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Protected nature areas are essential for conserving the earth’s biodiversity. But having isolated protected areas isn’t enough; to really maintain biodiversity, it is essential that these areas are also connected. A new study by an international team of biologists, including James Allan of the University of Amsterdam, shows that this is a huge problem worldwide. Over 90 percent of the earth’s main protected areas are not connected to others through intact habitat. Their findings were published on September 11 in Nature Communications.

Elephants crossing a river. To maintain healthy populations of plants and animals, it is essential that species can migrate. Photo: James Allan

To maintain healthy populations of plants and animals, it is essential that species can migrate. That way they can escape natural disasters like wildfires, or the influence of climate change. For this new study the international team, led by the University of Queensland, assessed the connectivity of protected nature areas by mapping the distribution of intact habitat between protected areas globally. The team found that the vast majority of these areas are isolated by human threats, like land clearing for agriculture, mining and urbanisation. Thus limiting how well these protected areas can conserve biodiversity.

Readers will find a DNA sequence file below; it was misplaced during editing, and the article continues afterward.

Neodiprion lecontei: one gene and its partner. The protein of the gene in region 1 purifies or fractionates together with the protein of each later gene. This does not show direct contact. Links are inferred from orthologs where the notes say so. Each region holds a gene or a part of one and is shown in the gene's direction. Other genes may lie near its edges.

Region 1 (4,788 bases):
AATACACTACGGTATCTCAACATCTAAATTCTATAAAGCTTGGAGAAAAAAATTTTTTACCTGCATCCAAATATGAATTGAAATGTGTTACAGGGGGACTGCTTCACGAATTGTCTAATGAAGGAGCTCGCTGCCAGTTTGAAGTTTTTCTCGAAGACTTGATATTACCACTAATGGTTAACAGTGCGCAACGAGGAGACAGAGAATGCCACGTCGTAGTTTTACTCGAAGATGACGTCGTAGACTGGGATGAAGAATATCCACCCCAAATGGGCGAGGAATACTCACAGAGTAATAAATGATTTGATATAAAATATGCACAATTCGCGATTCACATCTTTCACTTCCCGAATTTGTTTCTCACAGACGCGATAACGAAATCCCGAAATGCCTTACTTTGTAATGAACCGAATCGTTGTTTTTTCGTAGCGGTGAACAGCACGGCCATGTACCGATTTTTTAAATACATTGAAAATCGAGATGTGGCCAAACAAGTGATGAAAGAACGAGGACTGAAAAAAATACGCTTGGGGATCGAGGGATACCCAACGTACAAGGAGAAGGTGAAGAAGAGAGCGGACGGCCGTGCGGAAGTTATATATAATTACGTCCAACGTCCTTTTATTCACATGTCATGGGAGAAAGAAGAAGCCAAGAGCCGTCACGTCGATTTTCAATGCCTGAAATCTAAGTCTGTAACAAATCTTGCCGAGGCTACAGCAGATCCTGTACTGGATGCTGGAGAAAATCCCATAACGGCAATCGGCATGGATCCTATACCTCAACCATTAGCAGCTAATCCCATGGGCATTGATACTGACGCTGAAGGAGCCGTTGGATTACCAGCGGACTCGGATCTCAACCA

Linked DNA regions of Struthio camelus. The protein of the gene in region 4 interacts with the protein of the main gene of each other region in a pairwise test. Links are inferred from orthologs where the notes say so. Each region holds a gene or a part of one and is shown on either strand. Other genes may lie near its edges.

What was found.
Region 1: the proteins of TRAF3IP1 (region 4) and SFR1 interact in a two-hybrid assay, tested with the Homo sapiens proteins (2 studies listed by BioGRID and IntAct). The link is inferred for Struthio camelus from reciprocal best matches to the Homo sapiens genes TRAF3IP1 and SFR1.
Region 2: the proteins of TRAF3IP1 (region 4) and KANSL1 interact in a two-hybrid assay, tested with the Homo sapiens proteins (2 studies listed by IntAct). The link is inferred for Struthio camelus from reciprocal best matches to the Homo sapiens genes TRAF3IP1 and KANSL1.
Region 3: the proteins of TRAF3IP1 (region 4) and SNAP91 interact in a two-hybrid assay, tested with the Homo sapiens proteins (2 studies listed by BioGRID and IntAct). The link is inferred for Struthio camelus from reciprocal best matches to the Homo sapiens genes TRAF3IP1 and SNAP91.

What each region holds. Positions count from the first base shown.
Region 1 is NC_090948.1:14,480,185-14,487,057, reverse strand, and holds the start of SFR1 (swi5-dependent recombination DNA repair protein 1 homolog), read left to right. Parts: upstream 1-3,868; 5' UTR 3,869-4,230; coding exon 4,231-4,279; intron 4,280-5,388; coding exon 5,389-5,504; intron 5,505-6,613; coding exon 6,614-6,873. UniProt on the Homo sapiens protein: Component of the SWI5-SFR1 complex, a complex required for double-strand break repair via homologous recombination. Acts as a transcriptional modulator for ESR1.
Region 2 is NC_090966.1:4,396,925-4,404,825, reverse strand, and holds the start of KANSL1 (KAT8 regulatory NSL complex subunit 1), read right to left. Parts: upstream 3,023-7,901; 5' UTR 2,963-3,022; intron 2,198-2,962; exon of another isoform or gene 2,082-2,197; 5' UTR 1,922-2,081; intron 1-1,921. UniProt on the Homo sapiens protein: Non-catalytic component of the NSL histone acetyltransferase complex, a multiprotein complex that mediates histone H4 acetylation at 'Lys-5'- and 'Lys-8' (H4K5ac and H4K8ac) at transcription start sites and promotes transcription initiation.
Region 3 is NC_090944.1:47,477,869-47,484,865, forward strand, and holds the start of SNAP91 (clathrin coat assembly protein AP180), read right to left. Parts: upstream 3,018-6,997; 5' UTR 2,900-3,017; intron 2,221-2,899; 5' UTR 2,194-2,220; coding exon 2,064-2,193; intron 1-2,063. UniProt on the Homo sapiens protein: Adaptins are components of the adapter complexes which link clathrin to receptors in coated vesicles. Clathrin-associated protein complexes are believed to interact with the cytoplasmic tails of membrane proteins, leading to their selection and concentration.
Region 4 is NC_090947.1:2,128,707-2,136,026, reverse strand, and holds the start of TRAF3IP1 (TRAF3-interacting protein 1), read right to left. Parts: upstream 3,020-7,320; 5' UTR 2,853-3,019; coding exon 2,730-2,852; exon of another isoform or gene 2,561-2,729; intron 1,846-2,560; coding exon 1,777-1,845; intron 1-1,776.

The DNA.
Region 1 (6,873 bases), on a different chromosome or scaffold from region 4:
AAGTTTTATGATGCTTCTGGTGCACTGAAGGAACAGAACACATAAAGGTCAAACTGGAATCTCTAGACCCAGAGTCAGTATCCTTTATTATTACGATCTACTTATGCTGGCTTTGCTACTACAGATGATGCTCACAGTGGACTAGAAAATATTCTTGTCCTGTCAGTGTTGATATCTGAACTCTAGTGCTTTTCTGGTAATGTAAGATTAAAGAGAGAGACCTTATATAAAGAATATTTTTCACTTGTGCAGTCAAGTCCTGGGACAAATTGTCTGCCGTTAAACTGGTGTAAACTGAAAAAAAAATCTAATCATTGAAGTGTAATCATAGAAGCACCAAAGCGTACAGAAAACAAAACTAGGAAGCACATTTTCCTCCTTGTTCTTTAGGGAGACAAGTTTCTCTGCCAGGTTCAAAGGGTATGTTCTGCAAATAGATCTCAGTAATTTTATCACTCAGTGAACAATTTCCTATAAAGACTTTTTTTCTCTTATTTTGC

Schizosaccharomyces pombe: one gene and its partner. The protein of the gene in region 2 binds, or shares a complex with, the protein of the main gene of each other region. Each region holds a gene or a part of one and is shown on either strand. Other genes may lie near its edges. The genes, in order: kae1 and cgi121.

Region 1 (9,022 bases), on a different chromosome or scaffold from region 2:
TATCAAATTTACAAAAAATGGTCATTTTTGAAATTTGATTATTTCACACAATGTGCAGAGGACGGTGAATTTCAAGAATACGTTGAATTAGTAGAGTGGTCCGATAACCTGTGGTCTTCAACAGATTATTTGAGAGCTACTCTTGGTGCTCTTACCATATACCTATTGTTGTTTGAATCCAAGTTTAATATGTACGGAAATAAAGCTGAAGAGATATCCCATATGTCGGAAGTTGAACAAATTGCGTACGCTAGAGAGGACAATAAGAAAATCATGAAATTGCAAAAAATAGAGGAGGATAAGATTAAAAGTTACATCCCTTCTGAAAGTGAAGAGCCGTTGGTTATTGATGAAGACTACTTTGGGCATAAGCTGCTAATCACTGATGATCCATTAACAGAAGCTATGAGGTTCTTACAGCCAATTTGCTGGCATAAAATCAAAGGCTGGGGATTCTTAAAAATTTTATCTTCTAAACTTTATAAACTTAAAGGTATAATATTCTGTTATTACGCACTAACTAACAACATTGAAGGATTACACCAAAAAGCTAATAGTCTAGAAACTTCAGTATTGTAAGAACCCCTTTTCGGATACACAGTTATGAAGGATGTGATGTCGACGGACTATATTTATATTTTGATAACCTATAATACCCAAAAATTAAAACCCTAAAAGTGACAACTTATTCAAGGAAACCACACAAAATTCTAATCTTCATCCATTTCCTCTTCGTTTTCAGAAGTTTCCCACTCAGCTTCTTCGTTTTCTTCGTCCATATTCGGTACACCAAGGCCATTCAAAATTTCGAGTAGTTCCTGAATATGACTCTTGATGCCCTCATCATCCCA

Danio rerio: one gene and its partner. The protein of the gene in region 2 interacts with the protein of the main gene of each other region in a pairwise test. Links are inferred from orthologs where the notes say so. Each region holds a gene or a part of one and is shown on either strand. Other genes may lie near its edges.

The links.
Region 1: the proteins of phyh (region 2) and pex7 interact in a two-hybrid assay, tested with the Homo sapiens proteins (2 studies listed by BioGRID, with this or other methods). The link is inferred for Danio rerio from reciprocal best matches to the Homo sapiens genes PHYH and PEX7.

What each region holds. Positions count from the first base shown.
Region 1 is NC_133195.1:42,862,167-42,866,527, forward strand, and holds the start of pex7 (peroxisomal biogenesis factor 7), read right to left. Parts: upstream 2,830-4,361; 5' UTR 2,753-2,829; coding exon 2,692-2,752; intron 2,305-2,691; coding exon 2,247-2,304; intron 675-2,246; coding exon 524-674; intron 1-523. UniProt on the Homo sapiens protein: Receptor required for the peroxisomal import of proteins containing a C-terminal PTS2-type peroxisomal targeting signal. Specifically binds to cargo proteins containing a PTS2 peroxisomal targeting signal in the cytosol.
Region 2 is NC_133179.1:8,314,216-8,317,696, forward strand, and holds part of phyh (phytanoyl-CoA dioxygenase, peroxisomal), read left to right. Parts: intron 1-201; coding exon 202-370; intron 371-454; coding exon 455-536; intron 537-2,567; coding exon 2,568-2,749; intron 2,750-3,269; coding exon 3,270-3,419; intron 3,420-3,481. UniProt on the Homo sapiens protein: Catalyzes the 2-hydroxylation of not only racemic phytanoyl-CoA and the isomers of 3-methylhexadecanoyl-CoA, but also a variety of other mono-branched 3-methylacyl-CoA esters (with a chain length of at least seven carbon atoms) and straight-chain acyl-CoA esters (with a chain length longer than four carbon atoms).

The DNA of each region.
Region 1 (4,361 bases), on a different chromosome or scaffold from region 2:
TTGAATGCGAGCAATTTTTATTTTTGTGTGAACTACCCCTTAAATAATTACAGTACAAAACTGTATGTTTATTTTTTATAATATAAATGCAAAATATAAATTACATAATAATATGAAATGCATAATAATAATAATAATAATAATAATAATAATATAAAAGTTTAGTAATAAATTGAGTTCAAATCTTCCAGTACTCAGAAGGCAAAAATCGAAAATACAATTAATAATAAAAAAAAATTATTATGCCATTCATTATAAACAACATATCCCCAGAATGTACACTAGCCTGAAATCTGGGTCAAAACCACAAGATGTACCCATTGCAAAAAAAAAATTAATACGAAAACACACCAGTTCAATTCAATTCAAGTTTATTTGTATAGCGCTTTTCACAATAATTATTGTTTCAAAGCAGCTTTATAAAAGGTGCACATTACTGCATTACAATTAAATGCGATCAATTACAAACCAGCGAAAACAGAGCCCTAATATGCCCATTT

Lead author Michelle Ward, from the University of Queensland’s School of Earth and Environmental Sciences, said she is extremely alarmed by the findings. ‘We show that while ~40% of the terrestrial planet is intact, only 9.7% of Earth’s terrestrial protected network can be considered structurally connected,’ she said. ‘This means that more than 90% of protected areas are isolated in a sea of human activities.’

International agreements

Under international agreements, the global protected area network must be well connected and cover 17% of land. This research shows that only nine countries have >17% of their land protected -which they define as their contributions to the global target - and maintain >50% connectivity across their protected area network.

Guiding conservation

Co-author Dr. James Allan from the University of Amsterdam said that this finding highlights the need for protected areas to be better placed in future, and for more emphasis on landscape scale habitat protection and restoration efforts to ensure connectivity between protected areas. ‘We also provide a method for countries to assess the connectivity of their protected area estates in the future, which has never been available before’, said Dr Allan.

The study provides information for conservation and development planning, and can help guide future conservation agendas.

Publication details

Michelle Ward et al, Just ten percent of the global terrestrial protected area network is structurally connected via intact land, in: Nature Communications, September 11, 2020. DOI: 10.1038/s41467-020-18457-x